White Clover, Trifolium repens, is a low-growing, nitrogen-fixing, bee-nourishing, pasture-enhancing, prize-fighter of the natural plant world. It has found habitat on nearly every continent, flourishing in rural, natural surroundings, and in suburbia. It has been spotted successfully exploiting the urban jungle: sneaking into concrete planters outside of skyscrapers, migrating through city parks, filling sidewalk cracks, traveling railroad tracks, and springing up to balcony and rooftop gardens.
Long regarded in the United States as a suburban lawn pest, this sturdy plant refused to surrender to an herbicide bashing. Instead, it simply moved next door. Then down the street. And. Then. Gasp! DOWNTOWN to a profoundly human-influenced, dramatically variable ecosystem featuring fragmented plant communities, heat excess, water stress, pollution, and pollinator deficits! Where plants are pressured to evolve heritable characteristics that support species survival. Now, occasionally a 3-leaved white clover will sport 4 leaves on a stem – which many of us regard as a lucky charm. Is that enough to help this tough little plant conquer the city? Maybe. What more?
For one thing, genetic change. White clover produces hydrogen cyanide compound in its leaves and stems, a defense mechanism to deter grazing animals (bitter taste, toxic). Mid-city white clover, researchers have found, produces LESS cyanide than its rural cousins. Why? There’s no more need to protect itself from browsing ruminants. And the thinner winter snow cover common to many inner cities exposes the tiny plants to freezes that could burst its cells, causing it to poison itself with its own cyanide! So nix to “HC” in the city. And white clover’s genetic adaptive processes forged its new identity.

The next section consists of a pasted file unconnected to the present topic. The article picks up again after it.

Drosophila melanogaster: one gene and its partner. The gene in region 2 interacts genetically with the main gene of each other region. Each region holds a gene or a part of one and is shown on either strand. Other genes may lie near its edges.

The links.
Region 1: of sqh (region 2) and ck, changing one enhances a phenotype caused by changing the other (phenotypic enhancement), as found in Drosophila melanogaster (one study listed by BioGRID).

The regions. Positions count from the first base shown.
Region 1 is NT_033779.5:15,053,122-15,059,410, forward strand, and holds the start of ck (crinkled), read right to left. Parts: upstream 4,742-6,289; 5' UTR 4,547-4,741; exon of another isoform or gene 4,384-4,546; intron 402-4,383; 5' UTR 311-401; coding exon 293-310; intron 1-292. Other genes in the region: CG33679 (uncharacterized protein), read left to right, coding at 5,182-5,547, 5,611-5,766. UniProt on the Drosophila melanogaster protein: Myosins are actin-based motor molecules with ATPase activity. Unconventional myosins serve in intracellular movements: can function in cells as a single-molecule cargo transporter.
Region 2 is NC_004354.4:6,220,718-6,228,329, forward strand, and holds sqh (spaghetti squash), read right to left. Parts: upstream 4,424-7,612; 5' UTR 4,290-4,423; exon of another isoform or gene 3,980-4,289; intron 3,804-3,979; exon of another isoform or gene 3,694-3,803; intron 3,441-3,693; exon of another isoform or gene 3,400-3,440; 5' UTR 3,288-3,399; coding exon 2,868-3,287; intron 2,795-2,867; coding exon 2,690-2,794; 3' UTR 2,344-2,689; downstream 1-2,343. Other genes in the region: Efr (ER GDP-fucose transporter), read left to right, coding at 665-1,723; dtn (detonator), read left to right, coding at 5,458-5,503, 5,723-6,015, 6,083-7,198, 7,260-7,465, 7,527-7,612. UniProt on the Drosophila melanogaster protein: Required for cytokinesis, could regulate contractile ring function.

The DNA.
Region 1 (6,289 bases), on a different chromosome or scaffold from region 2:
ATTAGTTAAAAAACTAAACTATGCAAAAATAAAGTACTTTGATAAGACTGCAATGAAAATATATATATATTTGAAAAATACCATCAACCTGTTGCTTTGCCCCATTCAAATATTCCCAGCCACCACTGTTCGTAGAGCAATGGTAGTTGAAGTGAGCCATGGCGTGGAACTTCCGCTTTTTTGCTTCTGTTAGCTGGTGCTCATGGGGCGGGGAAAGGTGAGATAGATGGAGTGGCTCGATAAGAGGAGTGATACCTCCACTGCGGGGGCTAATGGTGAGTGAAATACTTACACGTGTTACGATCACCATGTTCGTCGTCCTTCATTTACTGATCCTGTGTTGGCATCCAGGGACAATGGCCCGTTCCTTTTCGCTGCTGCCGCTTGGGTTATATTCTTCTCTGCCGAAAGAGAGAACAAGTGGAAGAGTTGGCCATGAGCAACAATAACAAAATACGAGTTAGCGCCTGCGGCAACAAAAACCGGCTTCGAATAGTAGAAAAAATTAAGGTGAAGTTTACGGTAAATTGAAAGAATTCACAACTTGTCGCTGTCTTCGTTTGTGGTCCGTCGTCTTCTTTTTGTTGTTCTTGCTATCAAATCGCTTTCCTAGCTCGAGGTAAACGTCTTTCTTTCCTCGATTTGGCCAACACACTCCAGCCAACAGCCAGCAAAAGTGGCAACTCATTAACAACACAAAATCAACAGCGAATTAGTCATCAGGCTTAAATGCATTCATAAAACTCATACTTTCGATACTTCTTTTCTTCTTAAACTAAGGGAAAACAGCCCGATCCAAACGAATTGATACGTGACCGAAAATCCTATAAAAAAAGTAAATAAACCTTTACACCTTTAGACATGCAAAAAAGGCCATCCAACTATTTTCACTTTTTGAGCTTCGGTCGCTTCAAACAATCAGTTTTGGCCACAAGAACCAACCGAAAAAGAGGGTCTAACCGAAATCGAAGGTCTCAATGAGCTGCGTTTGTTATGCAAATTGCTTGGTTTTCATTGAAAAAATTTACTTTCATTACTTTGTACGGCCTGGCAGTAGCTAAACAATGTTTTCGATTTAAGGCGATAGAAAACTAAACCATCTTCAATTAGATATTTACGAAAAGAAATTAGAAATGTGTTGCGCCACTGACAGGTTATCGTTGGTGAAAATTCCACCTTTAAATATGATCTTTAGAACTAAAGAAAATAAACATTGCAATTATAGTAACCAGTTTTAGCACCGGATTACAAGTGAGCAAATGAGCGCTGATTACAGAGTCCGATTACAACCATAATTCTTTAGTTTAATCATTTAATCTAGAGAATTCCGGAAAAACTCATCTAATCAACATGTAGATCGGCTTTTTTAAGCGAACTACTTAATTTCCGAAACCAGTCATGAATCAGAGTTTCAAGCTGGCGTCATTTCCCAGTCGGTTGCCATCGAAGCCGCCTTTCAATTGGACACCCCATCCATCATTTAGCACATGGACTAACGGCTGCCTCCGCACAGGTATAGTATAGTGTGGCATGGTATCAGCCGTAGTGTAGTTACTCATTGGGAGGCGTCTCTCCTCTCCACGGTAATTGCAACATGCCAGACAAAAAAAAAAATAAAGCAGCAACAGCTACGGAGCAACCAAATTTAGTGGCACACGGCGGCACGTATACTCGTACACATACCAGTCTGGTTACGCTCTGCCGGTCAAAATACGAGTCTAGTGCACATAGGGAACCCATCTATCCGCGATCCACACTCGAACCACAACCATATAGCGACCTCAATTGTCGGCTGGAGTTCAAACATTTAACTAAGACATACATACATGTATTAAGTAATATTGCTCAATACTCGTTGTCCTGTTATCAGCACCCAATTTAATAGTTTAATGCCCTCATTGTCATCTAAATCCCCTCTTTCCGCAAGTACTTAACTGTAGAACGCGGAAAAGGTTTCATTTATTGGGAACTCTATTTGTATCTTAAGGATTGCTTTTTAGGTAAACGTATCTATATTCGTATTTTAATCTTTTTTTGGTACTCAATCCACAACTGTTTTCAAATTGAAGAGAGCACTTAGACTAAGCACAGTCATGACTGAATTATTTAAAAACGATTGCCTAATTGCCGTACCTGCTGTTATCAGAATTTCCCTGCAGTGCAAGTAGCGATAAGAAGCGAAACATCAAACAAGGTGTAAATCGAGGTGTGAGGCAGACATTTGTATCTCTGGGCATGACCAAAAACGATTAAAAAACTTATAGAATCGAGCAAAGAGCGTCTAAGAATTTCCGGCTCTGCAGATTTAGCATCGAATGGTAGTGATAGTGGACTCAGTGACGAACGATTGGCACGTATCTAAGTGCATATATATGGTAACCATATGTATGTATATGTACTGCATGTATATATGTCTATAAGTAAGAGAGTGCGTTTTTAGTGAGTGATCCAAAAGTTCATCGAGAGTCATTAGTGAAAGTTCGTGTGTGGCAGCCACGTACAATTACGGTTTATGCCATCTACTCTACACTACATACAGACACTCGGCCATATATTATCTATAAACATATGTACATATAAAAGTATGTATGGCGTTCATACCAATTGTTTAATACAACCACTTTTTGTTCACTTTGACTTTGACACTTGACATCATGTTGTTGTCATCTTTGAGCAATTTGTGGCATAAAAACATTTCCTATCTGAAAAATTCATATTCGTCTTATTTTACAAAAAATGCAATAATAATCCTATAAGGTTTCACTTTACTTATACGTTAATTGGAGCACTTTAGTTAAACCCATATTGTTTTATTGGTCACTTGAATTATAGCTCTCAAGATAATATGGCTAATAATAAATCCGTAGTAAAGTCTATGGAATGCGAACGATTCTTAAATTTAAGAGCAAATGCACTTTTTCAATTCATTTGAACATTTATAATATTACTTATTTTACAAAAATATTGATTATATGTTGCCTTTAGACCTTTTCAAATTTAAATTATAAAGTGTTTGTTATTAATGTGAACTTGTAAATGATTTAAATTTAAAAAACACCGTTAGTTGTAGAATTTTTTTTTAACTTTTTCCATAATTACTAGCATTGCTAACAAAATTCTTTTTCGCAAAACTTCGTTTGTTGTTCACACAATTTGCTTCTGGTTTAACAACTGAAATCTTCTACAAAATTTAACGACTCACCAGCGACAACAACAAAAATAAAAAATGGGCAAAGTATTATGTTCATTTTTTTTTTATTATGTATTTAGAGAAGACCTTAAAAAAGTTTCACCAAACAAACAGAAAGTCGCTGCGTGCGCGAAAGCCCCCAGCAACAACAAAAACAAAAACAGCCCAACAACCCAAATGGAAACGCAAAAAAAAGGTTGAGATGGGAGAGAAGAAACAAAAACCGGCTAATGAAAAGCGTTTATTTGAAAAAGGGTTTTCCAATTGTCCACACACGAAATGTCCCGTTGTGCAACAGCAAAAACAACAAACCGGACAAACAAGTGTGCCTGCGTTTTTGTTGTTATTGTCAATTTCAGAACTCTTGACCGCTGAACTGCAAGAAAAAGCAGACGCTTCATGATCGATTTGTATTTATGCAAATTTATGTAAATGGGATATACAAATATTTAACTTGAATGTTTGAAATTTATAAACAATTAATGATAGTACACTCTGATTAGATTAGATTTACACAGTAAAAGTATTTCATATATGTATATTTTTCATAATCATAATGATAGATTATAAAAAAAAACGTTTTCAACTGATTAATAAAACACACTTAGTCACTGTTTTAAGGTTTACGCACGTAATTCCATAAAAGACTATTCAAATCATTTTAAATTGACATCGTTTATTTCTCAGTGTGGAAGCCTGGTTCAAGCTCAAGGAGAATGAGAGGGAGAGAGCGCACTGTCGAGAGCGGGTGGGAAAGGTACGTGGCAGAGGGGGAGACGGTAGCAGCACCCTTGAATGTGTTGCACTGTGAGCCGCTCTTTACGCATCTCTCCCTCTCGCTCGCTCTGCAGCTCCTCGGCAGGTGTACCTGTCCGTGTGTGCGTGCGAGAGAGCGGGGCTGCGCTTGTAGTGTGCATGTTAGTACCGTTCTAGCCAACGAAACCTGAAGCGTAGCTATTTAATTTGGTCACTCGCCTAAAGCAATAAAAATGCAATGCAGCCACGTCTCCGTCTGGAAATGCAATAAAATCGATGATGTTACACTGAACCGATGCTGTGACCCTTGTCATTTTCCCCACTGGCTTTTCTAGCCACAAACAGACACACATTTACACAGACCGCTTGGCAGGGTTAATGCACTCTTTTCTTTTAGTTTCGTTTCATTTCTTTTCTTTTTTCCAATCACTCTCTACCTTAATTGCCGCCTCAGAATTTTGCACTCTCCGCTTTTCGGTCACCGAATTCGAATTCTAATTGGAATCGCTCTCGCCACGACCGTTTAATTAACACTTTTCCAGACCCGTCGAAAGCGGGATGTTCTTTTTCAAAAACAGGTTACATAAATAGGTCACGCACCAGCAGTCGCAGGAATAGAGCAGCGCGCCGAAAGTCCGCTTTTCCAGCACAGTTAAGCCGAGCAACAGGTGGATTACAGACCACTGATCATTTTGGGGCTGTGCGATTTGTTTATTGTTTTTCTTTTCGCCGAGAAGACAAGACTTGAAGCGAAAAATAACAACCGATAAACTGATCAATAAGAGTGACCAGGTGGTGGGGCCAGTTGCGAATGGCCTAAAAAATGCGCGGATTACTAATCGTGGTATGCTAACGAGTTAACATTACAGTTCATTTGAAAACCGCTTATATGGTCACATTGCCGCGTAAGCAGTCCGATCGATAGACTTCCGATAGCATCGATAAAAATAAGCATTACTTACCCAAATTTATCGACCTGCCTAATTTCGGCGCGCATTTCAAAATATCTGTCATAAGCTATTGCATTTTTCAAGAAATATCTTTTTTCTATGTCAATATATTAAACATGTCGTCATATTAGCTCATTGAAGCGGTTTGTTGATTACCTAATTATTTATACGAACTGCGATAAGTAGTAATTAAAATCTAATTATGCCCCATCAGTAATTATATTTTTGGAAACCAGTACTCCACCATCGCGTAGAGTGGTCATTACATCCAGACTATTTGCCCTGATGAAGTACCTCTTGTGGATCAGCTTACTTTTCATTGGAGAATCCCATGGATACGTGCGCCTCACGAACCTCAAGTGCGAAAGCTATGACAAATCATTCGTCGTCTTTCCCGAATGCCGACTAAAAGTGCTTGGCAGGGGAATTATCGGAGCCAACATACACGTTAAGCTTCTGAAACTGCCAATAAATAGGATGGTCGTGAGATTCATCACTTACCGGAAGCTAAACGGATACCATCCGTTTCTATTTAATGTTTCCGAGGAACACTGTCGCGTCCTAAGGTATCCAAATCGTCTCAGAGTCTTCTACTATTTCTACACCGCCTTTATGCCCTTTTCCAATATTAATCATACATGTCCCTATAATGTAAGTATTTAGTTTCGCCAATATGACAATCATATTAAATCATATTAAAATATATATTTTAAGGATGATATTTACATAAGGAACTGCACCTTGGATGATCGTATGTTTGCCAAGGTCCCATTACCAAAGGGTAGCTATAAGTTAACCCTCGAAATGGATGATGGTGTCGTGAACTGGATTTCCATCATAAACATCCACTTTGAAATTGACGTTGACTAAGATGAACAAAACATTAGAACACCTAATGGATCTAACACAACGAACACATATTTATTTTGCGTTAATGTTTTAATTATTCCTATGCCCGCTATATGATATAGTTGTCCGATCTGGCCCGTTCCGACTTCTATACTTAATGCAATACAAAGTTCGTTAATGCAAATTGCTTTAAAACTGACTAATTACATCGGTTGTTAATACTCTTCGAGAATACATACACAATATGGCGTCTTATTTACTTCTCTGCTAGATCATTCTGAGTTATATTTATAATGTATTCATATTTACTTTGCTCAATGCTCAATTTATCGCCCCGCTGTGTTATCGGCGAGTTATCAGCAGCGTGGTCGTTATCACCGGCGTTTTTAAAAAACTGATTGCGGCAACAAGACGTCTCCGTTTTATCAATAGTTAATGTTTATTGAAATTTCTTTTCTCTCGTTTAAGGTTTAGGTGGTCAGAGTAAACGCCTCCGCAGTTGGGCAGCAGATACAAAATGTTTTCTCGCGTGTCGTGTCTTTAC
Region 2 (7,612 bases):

This cyanide phenomenon is common to Toronto, Boston, New York, Bangkok, and Tokyo, suggesting natural selection and parallel evolution are in action. Our plucky little plant teaches us that these inheritance processes can and do happen in urban environments with their own novel ecosystems. Plants can adapt to these new systems and retain some helpful characteristics. And these urban center ecosystems, across the world, can share common features such that thriving species may develop similar traits, from one city to another.
Cities are now seen to contribute to the evolution of plants, so the young field of urban evolution has hypothesized. And this, at a faster pace than Darwin had imagined possible. Is suburbia far behind? And why would any plant want to move downtown in the first place? For the culture? (Hint: Like everyone else in the city, white clover is in a hurry, for genetic diversity and adaptability is at stake.) Stay tuned.
So. Hmm. What’s in your garden?
By the way, hay fever sufferers: Ragweed’s ability to adapt and switch to urban digs also is being studied and making inroads. Keep that hanky ready…
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